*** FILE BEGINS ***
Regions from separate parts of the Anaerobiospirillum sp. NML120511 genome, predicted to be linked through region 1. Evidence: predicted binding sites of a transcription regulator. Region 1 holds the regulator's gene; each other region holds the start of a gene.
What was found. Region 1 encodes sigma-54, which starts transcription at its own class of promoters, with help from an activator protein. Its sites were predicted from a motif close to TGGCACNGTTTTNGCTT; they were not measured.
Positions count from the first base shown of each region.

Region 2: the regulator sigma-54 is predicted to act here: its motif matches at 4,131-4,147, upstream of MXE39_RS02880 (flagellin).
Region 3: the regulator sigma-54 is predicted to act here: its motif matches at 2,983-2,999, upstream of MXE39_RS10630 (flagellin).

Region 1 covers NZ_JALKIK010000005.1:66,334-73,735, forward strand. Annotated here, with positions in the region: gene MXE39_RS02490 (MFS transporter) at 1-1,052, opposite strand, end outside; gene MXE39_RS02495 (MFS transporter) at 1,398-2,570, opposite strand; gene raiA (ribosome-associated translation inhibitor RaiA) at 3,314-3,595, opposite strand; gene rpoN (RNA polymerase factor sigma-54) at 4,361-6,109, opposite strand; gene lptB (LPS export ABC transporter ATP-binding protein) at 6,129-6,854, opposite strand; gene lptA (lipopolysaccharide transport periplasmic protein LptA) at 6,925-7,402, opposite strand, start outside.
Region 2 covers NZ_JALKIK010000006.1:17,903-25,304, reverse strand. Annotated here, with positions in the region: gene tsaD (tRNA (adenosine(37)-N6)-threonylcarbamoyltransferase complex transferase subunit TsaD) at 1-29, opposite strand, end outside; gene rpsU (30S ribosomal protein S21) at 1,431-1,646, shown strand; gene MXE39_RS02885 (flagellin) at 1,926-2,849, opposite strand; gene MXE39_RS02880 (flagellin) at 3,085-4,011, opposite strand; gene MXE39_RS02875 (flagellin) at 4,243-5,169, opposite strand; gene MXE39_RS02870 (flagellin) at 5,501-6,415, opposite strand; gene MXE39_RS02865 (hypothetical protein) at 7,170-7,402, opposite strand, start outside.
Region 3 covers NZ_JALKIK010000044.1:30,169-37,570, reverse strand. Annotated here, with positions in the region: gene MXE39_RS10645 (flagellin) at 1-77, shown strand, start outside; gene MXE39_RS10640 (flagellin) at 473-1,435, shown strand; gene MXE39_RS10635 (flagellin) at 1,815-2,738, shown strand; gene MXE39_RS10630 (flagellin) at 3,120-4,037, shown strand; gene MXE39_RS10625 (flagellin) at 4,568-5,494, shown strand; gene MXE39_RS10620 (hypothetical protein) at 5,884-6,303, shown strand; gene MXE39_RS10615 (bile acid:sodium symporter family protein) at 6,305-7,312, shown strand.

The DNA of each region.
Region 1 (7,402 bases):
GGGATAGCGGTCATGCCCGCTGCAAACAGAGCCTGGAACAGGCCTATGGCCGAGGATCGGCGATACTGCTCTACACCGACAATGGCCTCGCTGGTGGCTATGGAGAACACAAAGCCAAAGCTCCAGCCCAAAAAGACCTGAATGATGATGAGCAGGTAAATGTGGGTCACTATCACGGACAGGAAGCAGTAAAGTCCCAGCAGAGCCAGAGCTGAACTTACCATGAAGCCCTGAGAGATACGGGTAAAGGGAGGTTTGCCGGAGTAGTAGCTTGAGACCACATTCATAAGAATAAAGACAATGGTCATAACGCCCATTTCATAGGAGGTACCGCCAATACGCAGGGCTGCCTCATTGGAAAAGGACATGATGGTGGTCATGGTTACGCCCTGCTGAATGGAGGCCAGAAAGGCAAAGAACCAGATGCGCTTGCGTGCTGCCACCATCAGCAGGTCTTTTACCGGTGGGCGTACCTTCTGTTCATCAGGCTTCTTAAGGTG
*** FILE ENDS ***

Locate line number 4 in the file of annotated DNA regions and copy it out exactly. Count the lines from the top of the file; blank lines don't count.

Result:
Region 2: the regulator sigma-54 is predicted to act here: its motif matches at 4,131-4,147, upstream of MXE39_RS02880 (flagellin).